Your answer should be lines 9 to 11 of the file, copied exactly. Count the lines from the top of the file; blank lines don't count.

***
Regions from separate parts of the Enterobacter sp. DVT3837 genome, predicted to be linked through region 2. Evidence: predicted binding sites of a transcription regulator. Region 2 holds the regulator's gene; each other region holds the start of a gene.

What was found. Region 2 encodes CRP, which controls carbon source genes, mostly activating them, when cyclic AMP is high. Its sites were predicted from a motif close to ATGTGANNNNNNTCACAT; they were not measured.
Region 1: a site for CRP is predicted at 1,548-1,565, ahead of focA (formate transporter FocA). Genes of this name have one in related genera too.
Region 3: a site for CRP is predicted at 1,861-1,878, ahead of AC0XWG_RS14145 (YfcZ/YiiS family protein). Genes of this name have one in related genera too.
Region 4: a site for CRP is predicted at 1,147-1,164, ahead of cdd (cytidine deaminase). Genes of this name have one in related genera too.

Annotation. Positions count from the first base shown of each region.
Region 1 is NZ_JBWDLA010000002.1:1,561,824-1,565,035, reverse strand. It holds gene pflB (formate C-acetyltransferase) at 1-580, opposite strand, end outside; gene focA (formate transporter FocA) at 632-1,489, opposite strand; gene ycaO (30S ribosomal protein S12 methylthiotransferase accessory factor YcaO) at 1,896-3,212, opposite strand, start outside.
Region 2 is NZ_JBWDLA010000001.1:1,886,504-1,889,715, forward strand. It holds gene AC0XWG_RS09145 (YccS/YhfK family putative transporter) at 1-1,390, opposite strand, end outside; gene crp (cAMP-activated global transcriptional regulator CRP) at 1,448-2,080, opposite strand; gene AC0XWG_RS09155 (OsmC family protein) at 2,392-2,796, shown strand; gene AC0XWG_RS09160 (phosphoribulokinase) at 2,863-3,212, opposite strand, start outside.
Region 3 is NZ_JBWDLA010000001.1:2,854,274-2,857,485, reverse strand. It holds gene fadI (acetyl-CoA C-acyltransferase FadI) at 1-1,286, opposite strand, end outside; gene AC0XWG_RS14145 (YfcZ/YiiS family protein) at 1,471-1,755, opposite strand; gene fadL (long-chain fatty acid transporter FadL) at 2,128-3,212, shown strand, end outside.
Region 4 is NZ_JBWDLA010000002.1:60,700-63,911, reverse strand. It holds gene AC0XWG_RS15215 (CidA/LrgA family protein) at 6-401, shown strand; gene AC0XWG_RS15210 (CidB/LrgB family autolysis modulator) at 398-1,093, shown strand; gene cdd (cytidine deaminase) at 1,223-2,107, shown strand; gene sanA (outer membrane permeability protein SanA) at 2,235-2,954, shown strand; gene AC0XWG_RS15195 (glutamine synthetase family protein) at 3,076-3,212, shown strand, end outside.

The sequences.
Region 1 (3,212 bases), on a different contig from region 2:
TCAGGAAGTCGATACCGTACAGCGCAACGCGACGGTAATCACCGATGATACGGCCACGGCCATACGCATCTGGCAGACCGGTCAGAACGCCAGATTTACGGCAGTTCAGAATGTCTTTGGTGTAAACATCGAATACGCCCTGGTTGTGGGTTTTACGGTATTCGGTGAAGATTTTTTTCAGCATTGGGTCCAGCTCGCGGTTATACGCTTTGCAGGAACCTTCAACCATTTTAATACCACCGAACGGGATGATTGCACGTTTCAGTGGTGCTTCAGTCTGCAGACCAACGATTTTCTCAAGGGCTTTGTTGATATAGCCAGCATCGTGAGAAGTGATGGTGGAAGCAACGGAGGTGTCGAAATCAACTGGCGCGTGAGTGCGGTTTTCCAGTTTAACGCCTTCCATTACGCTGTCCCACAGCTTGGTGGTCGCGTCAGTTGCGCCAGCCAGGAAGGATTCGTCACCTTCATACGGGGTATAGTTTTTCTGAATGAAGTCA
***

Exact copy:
Region 3 is NZ_JBWDLA010000001.1:2,854,274-2,857,485, reverse strand. It holds gene fadI (acetyl-CoA C-acyltransferase FadI) at 1-1,286, opposite strand, end outside; gene AC0XWG_RS14145 (YfcZ/YiiS family protein) at 1,471-1,755, opposite strand; gene fadL (long-chain fatty acid transporter FadL) at 2,128-3,212, shown strand, end outside.
Region 4 is NZ_JBWDLA010000002.1:60,700-63,911, reverse strand. It holds gene AC0XWG_RS15215 (CidA/LrgA family protein) at 6-401, shown strand; gene AC0XWG_RS15210 (CidB/LrgB family autolysis modulator) at 398-1,093, shown strand; gene cdd (cytidine deaminase) at 1,223-2,107, shown strand; gene sanA (outer membrane permeability protein SanA) at 2,235-2,954, shown strand; gene AC0XWG_RS15195 (glutamine synthetase family protein) at 3,076-3,212, shown strand, end outside.

The sequences.